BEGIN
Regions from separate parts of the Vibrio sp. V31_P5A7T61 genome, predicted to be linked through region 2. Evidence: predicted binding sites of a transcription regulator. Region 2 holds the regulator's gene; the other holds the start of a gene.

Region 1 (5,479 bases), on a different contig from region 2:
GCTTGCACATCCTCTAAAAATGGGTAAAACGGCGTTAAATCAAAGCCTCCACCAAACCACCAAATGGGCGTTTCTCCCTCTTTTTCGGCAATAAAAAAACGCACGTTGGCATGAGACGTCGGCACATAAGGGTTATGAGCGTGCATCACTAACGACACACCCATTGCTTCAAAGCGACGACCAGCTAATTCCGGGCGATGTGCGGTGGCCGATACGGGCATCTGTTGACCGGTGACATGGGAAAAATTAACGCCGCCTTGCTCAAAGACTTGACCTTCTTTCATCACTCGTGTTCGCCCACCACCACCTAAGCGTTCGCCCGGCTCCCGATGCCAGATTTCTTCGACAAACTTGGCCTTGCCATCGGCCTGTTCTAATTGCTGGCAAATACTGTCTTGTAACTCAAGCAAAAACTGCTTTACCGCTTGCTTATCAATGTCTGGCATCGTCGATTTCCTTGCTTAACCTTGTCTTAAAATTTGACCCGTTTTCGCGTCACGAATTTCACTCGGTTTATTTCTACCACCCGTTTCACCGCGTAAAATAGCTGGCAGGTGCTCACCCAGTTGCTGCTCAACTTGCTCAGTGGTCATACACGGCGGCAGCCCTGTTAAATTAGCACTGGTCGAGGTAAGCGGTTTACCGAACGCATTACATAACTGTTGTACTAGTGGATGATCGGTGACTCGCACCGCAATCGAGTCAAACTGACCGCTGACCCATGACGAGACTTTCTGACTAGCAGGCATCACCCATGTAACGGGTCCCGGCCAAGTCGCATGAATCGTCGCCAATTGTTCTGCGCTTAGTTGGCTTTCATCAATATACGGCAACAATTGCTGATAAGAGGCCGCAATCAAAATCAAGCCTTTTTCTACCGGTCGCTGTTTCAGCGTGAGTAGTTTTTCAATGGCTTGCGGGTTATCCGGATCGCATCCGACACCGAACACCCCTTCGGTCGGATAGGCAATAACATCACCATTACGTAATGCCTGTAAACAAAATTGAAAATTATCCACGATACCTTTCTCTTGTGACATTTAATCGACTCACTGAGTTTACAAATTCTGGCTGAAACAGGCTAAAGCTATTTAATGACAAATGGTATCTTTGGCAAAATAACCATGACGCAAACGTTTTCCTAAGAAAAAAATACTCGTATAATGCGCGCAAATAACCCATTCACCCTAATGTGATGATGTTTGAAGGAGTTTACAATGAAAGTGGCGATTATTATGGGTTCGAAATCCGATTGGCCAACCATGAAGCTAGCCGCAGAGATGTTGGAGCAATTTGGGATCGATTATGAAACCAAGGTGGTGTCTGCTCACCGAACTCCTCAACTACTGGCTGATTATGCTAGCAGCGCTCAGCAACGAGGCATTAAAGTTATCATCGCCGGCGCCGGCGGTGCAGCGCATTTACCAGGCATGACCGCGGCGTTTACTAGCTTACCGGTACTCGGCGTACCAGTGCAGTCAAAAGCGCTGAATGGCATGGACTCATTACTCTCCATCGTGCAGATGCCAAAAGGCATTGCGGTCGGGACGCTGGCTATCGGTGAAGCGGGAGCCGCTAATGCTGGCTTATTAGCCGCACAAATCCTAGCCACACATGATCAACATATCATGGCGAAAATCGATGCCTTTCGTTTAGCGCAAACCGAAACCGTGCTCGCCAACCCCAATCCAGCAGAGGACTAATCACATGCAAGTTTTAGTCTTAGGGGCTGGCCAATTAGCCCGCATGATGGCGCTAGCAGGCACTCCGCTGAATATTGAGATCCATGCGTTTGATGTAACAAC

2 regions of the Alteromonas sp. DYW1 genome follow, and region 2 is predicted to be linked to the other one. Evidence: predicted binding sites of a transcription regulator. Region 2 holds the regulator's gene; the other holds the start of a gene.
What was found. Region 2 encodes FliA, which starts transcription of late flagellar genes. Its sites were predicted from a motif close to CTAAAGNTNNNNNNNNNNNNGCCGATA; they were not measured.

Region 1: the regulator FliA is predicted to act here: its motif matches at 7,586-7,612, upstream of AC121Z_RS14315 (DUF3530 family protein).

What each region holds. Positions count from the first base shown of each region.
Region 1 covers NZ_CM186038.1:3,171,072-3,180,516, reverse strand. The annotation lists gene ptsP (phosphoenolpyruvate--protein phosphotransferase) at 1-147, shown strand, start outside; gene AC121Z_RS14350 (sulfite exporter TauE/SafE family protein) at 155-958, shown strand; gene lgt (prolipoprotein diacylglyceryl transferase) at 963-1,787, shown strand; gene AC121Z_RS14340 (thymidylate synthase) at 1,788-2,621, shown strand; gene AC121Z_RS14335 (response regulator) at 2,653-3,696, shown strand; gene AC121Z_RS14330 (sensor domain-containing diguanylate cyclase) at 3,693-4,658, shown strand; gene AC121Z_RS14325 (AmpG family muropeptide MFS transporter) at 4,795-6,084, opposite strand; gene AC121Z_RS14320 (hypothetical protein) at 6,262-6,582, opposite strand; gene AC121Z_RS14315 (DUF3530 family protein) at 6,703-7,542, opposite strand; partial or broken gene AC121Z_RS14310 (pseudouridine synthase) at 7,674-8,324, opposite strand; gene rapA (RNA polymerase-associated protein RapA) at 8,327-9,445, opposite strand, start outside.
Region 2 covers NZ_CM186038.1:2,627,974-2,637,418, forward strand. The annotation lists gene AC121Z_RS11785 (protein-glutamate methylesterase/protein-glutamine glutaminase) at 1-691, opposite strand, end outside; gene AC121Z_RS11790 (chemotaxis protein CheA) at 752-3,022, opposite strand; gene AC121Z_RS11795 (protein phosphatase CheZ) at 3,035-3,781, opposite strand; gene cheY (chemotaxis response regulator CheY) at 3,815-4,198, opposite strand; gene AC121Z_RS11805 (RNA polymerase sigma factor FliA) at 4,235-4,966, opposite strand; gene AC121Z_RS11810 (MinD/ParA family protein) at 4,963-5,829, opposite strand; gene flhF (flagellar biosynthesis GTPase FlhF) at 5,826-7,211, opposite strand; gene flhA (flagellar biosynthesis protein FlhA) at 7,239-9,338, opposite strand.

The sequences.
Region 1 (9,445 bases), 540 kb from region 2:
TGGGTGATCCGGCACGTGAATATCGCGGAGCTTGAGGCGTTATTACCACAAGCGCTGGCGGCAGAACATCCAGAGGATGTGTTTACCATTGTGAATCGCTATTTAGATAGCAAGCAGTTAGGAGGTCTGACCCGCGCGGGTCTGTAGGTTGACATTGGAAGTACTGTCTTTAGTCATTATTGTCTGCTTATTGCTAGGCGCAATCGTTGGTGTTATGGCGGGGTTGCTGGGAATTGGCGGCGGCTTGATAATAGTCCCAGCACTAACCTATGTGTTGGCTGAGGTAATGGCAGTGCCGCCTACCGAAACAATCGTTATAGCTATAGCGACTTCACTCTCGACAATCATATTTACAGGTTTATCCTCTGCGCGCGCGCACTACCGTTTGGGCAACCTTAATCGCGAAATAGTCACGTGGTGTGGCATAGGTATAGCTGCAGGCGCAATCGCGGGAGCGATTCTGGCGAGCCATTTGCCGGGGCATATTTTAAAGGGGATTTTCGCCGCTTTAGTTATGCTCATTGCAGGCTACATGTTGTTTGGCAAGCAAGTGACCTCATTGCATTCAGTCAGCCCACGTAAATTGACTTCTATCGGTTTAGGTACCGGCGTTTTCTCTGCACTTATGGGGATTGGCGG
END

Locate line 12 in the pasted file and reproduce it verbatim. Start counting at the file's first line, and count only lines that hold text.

TGGGTGATCCGGCACGTGAATATCGCGGAGCTTGAGGCGTTATTACCACAAGCGCTGGCGGCAGAACATCCAGAGGATGTGTTTACCATTGTGAATCGCTATTTAGATAGCAAGCAGTTAGGAGGTCTGACCCGCGCGGGTCTGTAGGTTGACATTGGAAGTACTGTCTTTAGTCATTATTGTCTGCTTATTGCTAGGCGCAATCGTTGGTGTTATGGCGGGGTTGCTGGGAATTGGCGGCGGCTTGATAATAGTCCCAGCACTAACCTATGTGTTGGCTGAGGTAATGGCAGTGCCGCCTACCGAAACAATCGTTATAGCTATAGCGACTTCACTCTCGACAATCATATTTACAGGTTTATCCTCTGCGCGCGCGCACTACCGTTTGGGCAACCTTAATCGCGAAATAGTCACGTGGTGTGGCATAGGTATAGCTGCAGGCGCAATCGCGGGAGCGATTCTGGCGAGCCATTTGCCGGGGCATATTTTAAAGGGGATTTTCGCCGCTTTAGTTATGCTCATTGCAGGCTACATGTTGTTTGGCAAGCAAGTGACCTCATTGCATTCAGTCAGCCCACGTAAATTGACTTCTATCGGTTTAGGTACCGGCGTTTTCTCTGCACTTATGGGGATTGGCGG